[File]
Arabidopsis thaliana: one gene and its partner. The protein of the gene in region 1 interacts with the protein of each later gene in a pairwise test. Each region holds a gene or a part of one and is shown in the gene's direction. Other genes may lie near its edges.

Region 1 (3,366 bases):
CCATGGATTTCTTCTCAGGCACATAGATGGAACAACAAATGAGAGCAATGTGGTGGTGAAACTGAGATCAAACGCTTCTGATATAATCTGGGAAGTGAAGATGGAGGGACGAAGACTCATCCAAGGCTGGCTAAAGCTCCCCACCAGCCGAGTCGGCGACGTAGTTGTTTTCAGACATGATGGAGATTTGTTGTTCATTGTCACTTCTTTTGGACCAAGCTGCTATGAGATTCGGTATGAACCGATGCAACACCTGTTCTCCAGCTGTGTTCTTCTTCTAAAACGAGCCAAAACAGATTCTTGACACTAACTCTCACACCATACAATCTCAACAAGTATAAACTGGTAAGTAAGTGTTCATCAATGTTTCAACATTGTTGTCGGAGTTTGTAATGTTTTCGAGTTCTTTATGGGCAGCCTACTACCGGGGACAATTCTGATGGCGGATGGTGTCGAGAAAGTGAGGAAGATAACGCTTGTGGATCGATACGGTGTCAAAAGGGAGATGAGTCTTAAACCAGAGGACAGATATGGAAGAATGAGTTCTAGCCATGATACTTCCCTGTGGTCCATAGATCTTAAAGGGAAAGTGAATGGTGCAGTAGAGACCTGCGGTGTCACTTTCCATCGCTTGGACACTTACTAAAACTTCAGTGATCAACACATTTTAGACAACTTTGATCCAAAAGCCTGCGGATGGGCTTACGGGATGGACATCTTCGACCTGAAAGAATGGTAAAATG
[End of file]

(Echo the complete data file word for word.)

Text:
Arabidopsis thaliana: one gene and its partner. The protein of the gene in region 1 interacts with the protein of each later gene in a pairwise test. Each region holds a gene or a part of one and is shown in the gene's direction. Other genes may lie near its edges.

Region 1 (3,366 bases):
CCATGGATTTCTTCTCAGGCACATAGATGGAACAACAAATGAGAGCAATGTGGTGGTGAAACTGAGATCAAACGCTTCTGATATAATCTGGGAAGTGAAGATGGAGGGACGAAGACTCATCCAAGGCTGGCTAAAGCTCCCCACCAGCCGAGTCGGCGACGTAGTTGTTTTCAGACATGATGGAGATTTGTTGTTCATTGTCACTTCTTTTGGACCAAGCTGCTATGAGATTCGGTATGAACCGATGCAACACCTGTTCTCCAGCTGTGTTCTTCTTCTAAAACGAGCCAAAACAGATTCTTGACACTAACTCTCACACCATACAATCTCAACAAGTATAAACTGGTAAGTAAGTGTTCATCAATGTTTCAACATTGTTGTCGGAGTTTGTAATGTTTTCGAGTTCTTTATGGGCAGCCTACTACCGGGGACAATTCTGATGGCGGATGGTGTCGAGAAAGTGAGGAAGATAACGCTTGTGGATCGATACGGTGTCAAAAGGGAGATGAGTCTTAAACCAGAGGACAGATATGGAAGAATGAGTTCTAGCCATGATACTTCCCTGTGGTCCATAGATCTTAAAGGGAAAGTGAATGGTGCAGTAGAGACCTGCGGTGTCACTTTCCATCGCTTGGACACTTACTAAAACTTCAGTGATCAACACATTTTAGACAACTTTGATCCAAAAGCCTGCGGATGGGCTTACGGGATGGACATCTTCGACCTGAAAGAATGGTAAAATG